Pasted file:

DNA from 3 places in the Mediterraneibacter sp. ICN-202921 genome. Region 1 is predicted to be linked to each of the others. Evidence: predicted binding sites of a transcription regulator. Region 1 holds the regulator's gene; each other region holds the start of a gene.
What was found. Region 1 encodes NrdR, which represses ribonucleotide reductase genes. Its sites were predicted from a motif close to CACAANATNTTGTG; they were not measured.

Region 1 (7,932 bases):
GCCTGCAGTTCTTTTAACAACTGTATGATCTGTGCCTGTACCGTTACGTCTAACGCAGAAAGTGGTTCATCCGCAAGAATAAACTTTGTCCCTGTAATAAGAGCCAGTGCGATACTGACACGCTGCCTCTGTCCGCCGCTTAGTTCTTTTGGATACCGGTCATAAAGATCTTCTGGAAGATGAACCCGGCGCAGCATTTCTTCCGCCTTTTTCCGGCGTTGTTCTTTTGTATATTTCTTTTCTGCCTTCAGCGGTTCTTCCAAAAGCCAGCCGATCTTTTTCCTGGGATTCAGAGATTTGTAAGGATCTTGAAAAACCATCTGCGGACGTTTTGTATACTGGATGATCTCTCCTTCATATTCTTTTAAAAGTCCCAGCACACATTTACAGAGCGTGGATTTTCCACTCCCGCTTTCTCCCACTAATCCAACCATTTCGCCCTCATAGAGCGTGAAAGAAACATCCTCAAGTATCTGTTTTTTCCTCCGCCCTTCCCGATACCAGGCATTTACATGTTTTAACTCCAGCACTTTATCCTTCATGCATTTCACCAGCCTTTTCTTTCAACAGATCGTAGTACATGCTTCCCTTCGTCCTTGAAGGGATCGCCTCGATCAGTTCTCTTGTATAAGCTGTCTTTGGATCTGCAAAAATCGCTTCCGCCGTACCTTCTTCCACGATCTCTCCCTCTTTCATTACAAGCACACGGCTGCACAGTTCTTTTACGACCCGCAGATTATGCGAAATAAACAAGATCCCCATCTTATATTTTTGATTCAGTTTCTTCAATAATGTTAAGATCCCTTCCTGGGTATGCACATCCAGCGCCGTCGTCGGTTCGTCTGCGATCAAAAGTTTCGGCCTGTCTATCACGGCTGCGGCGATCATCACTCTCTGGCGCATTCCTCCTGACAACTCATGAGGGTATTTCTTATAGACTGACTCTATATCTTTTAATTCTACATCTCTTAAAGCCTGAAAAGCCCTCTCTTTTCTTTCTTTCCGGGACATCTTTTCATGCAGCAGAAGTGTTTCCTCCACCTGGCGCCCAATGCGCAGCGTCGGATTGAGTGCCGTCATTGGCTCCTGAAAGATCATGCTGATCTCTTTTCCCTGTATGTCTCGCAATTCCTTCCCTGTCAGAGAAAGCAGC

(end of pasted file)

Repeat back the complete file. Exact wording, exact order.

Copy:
DNA from 3 places in the Mediterraneibacter sp. ICN-202921 genome. Region 1 is predicted to be linked to each of the others. Evidence: predicted binding sites of a transcription regulator. Region 1 holds the regulator's gene; each other region holds the start of a gene.
What was found. Region 1 encodes NrdR, which represses ribonucleotide reductase genes. Its sites were predicted from a motif close to CACAANATNTTGTG; they were not measured.

Region 1 (7,932 bases):
GCCTGCAGTTCTTTTAACAACTGTATGATCTGTGCCTGTACCGTTACGTCTAACGCAGAAAGTGGTTCATCCGCAAGAATAAACTTTGTCCCTGTAATAAGAGCCAGTGCGATACTGACACGCTGCCTCTGTCCGCCGCTTAGTTCTTTTGGATACCGGTCATAAAGATCTTCTGGAAGATGAACCCGGCGCAGCATTTCTTCCGCCTTTTTCCGGCGTTGTTCTTTTGTATATTTCTTTTCTGCCTTCAGCGGTTCTTCCAAAAGCCAGCCGATCTTTTTCCTGGGATTCAGAGATTTGTAAGGATCTTGAAAAACCATCTGCGGACGTTTTGTATACTGGATGATCTCTCCTTCATATTCTTTTAAAAGTCCCAGCACACATTTACAGAGCGTGGATTTTCCACTCCCGCTTTCTCCCACTAATCCAACCATTTCGCCCTCATAGAGCGTGAAAGAAACATCCTCAAGTATCTGTTTTTTCCTCCGCCCTTCCCGATACCAGGCATTTACATGTTTTAACTCCAGCACTTTATCCTTCATGCATTTCACCAGCCTTTTCTTTCAACAGATCGTAGTACATGCTTCCCTTCGTCCTTGAAGGGATCGCCTCGATCAGTTCTCTTGTATAAGCTGTCTTTGGATCTGCAAAAATCGCTTCCGCCGTACCTTCTTCCACGATCTCTCCCTCTTTCATTACAAGCACACGGCTGCACAGTTCTTTTACGACCCGCAGATTATGCGAAATAAACAAGATCCCCATCTTATATTTTTGATTCAGTTTCTTCAATAATGTTAAGATCCCTTCCTGGGTATGCACATCCAGCGCCGTCGTCGGTTCGTCTGCGATCAAAAGTTTCGGCCTGTCTATCACGGCTGCGGCGATCATCACTCTCTGGCGCATTCCTCCTGACAACTCATGAGGGTATTTCTTATAGACTGACTCTATATCTTTTAATTCTACATCTCTTAAAGCCTGAAAAGCCCTCTCTTTTCTTTCTTTCCGGGACATCTTTTCATGCAGCAGAAGTGTTTCCTCCACCTGGCGCCCAATGCGCAGCGTCGGATTGAGTGCCGTCATTGGCTCCTGAAAGATCATGCTGATCTCTTTTCCCTGTATGTCTCGCAATTCCTTCCCTGTCAGAGAAAGCAGC